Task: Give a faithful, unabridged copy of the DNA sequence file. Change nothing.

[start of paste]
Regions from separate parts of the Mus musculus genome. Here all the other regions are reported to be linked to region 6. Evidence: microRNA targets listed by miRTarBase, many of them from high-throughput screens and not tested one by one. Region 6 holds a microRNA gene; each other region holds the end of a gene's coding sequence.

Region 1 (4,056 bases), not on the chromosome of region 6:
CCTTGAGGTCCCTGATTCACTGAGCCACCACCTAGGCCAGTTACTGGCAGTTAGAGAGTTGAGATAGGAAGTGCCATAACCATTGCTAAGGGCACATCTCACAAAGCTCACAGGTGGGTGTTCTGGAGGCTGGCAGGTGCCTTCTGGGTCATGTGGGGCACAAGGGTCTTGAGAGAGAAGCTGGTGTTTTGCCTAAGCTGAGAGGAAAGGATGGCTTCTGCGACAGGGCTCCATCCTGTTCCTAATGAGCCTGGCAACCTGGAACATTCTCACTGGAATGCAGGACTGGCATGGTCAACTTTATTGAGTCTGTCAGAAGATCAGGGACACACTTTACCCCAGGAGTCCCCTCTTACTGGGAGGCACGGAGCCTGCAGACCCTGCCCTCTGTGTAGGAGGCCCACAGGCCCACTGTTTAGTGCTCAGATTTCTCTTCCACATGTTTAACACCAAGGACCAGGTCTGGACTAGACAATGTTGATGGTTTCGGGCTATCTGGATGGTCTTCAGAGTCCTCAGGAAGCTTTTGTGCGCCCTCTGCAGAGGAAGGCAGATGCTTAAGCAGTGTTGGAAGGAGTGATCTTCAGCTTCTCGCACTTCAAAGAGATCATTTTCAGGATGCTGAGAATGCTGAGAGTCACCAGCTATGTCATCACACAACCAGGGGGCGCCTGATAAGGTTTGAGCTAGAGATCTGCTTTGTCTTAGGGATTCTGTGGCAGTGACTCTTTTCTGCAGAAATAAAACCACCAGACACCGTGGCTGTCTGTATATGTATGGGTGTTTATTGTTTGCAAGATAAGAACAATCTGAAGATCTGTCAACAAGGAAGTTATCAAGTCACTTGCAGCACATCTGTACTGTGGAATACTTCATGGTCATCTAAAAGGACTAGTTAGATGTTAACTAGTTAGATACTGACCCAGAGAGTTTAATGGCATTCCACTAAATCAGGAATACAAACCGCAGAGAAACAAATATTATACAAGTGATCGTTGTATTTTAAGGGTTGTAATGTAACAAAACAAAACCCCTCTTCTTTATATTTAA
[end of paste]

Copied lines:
Regions from separate parts of the Mus musculus genome. Here all the other regions are reported to be linked to region 6. Evidence: microRNA targets listed by miRTarBase, many of them from high-throughput screens and not tested one by one. Region 6 holds a microRNA gene; each other region holds the end of a gene's coding sequence.

Region 1 (4,056 bases), not on the chromosome of region 6:
CCTTGAGGTCCCTGATTCACTGAGCCACCACCTAGGCCAGTTACTGGCAGTTAGAGAGTTGAGATAGGAAGTGCCATAACCATTGCTAAGGGCACATCTCACAAAGCTCACAGGTGGGTGTTCTGGAGGCTGGCAGGTGCCTTCTGGGTCATGTGGGGCACAAGGGTCTTGAGAGAGAAGCTGGTGTTTTGCCTAAGCTGAGAGGAAAGGATGGCTTCTGCGACAGGGCTCCATCCTGTTCCTAATGAGCCTGGCAACCTGGAACATTCTCACTGGAATGCAGGACTGGCATGGTCAACTTTATTGAGTCTGTCAGAAGATCAGGGACACACTTTACCCCAGGAGTCCCCTCTTACTGGGAGGCACGGAGCCTGCAGACCCTGCCCTCTGTGTAGGAGGCCCACAGGCCCACTGTTTAGTGCTCAGATTTCTCTTCCACATGTTTAACACCAAGGACCAGGTCTGGACTAGACAATGTTGATGGTTTCGGGCTATCTGGATGGTCTTCAGAGTCCTCAGGAAGCTTTTGTGCGCCCTCTGCAGAGGAAGGCAGATGCTTAAGCAGTGTTGGAAGGAGTGATCTTCAGCTTCTCGCACTTCAAAGAGATCATTTTCAGGATGCTGAGAATGCTGAGAGTCACCAGCTATGTCATCACACAACCAGGGGGCGCCTGATAAGGTTTGAGCTAGAGATCTGCTTTGTCTTAGGGATTCTGTGGCAGTGACTCTTTTCTGCAGAAATAAAACCACCAGACACCGTGGCTGTCTGTATATGTATGGGTGTTTATTGTTTGCAAGATAAGAACAATCTGAAGATCTGTCAACAAGGAAGTTATCAAGTCACTTGCAGCACATCTGTACTGTGGAATACTTCATGGTCATCTAAAAGGACTAGTTAGATGTTAACTAGTTAGATACTGACCCAGAGAGTTTAATGGCATTCCACTAAATCAGGAATACAAACCGCAGAGAAACAAATATTATACAAGTGATCGTTGTATTTTAAGGGTTGTAATGTAACAAAACAAAACCCCTCTTCTTTATATTTAA